JERUSALEM // Fatah's long-delayed and much-extended Sixth General Conference finally drew to a close yesterday, nearly a week behind schedule and with elections throwing up a few surprises and a new leadership.
The movement's ruling Central Committee has been almost completely overhauled, with only four incumbents retaining their seats in addition to Mahmoud Abbas, the Fatah leader, who was reinstalled as chairman unopposed. Two notable casualties of the poll were Ahmed Qureia, the chief Palestinian negotiator with Israel, a former prime minister and a long-time Fatah stalwart, and Tayeb Abdel Rahim, the head of the Palestinian Authority's presidential office. Both failed by less than a handful of votes to retain their seats on the expanded 23-member committee.
Among the 14 new, younger faces on the committee are Marwan Barghouti, a popular imprisoned West Bank leader, and Mohammad Dahlan, the former Gaza-security chief and a figure much reviled by Hamas. Also elected to the Central Committee were Nasser al Qidwa, the nephew of the former leader Yasser Arafat, and Jibril Rajoub, a former West Bank security chief. Abu Maher Ghneim, one of Fatah's principal leaders in exile and a long-time opponent of the Oslo process who was only persuaded at the last moment to attend the conference in Bethlehem, garnered the most votes.
Saeb Erekat, Tawfiq Tirawi and Hakam Balawi were some of the other notable new faces voted on to the committee. There are still four empty seats on the committee that will be filled by agreement among its new members. It is possible that either or both Mr Qureia and Mr Abdel Rahim will be nominated; however with no women or Christians elected to the committee, two seats may already be earmarked. In addition, the new-look Central Committee may also feel that Gaza deserves another representative, leaving only one seat empty.
For all the new faces, however, and all the sounds of fury at a conference that was supposed to have ended last Thursday, little political change is expected from the new leadership. The conference had already reached consensus on a political programme vis-à-vis Israel that broadly supports Mr Abbas's line of continued negotiations. And while some of the new members of the Central Committee take a very belligerent line on Hamas and Gaza, there is little chance of any practical change in policy, with Fatah in Gaza unable to pose any direct challenge to Hamas rule.
"There is no new thinking," said George Giacaman, a Palestinian analyst. "In terms of political positions on Israel and Hamas there will be very little change, and in terms of corruption, the problem that has beset Fatah for long and undermined much of its public support, some of the new faces on the Central Committee are themselves tainted with suspicion of corruption." Mr Giacaman said the only change that might be felt is within the movement itself, where long awaited reforms have yet to materialise and where there is plenty of scope for improvement. However, he said, the ability of those who want to reform the movement to effect any change would depend on the dynamics within the new Central Committee.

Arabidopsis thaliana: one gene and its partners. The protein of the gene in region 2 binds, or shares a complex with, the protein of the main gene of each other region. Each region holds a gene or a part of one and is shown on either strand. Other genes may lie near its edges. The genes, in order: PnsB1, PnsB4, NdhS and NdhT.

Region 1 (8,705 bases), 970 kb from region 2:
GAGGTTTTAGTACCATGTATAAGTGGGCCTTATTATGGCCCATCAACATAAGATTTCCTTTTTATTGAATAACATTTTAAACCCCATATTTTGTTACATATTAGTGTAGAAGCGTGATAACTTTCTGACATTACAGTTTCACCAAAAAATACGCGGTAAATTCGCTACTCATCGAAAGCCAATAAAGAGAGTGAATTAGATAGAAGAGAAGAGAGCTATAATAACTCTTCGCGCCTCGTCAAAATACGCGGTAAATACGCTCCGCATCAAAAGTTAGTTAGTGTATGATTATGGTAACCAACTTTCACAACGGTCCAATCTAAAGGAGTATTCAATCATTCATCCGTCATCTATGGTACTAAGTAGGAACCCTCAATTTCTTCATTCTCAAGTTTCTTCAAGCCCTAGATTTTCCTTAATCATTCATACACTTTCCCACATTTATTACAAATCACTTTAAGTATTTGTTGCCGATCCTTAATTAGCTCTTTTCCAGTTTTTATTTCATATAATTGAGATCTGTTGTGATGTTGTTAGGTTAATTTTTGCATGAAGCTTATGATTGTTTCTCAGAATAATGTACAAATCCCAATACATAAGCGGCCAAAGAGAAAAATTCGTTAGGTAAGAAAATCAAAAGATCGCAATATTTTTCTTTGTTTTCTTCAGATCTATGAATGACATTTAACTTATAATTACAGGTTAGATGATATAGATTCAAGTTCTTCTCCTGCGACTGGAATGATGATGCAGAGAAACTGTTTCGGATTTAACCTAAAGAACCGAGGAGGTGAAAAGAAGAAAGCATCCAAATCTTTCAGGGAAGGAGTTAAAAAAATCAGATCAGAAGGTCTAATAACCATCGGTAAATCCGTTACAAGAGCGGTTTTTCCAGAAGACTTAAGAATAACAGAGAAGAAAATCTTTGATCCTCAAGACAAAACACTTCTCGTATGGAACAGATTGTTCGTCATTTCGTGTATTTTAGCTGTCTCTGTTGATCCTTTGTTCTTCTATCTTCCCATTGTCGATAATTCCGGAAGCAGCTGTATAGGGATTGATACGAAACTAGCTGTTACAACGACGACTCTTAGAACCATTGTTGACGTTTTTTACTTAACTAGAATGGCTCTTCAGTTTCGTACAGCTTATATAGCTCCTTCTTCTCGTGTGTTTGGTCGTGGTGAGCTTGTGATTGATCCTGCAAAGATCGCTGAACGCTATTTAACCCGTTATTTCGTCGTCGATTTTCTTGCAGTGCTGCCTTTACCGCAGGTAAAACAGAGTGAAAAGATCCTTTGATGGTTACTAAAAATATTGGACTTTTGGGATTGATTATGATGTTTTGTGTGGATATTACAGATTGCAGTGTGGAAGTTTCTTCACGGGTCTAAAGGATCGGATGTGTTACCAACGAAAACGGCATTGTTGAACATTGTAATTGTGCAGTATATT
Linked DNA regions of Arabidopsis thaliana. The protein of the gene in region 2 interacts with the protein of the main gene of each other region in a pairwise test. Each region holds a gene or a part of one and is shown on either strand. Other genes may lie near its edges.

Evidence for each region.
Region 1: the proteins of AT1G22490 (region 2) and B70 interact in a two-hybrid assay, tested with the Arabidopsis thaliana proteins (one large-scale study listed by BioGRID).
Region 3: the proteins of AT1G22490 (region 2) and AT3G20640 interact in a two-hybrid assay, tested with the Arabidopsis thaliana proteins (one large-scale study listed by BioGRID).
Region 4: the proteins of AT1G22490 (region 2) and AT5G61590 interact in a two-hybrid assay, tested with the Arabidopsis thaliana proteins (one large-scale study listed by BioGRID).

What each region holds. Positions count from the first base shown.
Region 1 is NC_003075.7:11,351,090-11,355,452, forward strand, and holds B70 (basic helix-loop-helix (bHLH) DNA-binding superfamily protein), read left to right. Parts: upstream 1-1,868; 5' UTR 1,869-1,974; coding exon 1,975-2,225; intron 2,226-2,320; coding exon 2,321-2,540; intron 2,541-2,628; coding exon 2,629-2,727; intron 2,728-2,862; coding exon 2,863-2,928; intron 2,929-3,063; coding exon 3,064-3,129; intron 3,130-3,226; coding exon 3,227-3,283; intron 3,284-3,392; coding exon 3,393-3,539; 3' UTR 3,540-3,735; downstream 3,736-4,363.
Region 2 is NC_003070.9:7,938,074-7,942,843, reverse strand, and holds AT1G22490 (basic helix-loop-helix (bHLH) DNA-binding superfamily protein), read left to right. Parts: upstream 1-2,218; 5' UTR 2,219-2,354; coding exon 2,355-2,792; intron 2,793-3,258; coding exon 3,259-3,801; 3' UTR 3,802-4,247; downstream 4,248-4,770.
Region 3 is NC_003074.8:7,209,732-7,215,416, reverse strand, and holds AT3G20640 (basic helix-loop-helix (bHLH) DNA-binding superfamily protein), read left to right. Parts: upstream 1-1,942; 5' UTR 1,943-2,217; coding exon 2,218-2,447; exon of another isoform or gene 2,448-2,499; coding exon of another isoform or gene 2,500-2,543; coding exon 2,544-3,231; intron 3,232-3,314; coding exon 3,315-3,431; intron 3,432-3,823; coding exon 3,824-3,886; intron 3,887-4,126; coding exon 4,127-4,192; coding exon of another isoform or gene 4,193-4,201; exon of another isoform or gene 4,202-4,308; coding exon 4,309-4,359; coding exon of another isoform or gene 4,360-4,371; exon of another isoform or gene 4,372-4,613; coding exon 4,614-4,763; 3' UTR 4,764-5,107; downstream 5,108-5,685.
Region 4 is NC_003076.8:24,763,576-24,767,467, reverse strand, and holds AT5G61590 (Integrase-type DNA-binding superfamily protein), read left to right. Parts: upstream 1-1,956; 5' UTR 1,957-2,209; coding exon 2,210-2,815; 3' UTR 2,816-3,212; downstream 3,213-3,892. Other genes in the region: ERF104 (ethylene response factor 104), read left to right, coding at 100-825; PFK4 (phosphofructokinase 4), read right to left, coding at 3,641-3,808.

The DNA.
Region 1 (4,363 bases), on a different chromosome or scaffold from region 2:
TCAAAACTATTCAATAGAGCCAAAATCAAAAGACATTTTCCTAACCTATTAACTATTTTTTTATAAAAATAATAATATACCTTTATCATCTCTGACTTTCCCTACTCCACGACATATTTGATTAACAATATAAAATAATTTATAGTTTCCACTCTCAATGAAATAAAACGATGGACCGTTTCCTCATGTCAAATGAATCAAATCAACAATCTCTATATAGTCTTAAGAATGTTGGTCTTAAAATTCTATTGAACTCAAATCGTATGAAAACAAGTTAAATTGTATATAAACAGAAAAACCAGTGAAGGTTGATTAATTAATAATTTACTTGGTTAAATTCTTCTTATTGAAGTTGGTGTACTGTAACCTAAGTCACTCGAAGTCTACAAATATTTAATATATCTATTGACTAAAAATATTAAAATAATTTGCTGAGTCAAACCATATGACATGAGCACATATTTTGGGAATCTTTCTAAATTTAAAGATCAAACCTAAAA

Mkhaimar Abusada, a Gaza-based analyst, said the new leadership would not be warmly welcomed by Hamas in Gaza, mostly because of the presence of Mr Dahlan, who led a crackdown on the Islamist movement in the 1990s and is a much-hated figure in Hamas circles. A few other new faces on the Central Committee, including Mr Tirawi and Mr Balawi, have also expressed a hard-line attitude toward their Islamist rivals.
Nevertheless, said Mr Abusada, it is not clear what effective difference the new leadership can make in terms of Gaza. "The new leaders may take a tougher position, but their options are limited. They have no military option, so in the absence of [unity] talks, the division between Hamas and Fatah will only deepen." The one person that appears to have come out of the conference strengthened is, as expected, Mr Abbas. For the first time since he assumed the leadership of Fatah, as well as the chair of the Palestine Liberation Organisation and the presidency of the Palestinian Authority, all after the death of Arafat, he can claim to have emerged from the shadow of his predecessor.
"Abbas has emerged as the strong man of Fatah," said Mr Giacaman. "He has been very much strengthened." The very convening of the conference was a "personal victory" for Mr Abbas, said Mr Abusada, who said he had shown himself to be a "very shrewd political operator, at least inside Fatah". In the long run, it is doubtful how significant the conference will prove to be. Fatah's evolution was arrested when it entered into the Oslo Accords only to find that the statehood that was meant to be the outcome of that process never arrived. Caught between being a liberation movement and a political party engaged in state building, the movement has never been able to clearly develop a working identity.
"The future will be decided by the political process [with Israel]," said Mr Giacaman. "If there will be a state, then Fatah can continue developing into a political party. If not, then it will have no choice but to return to its roots as a resistance movement." email@example.com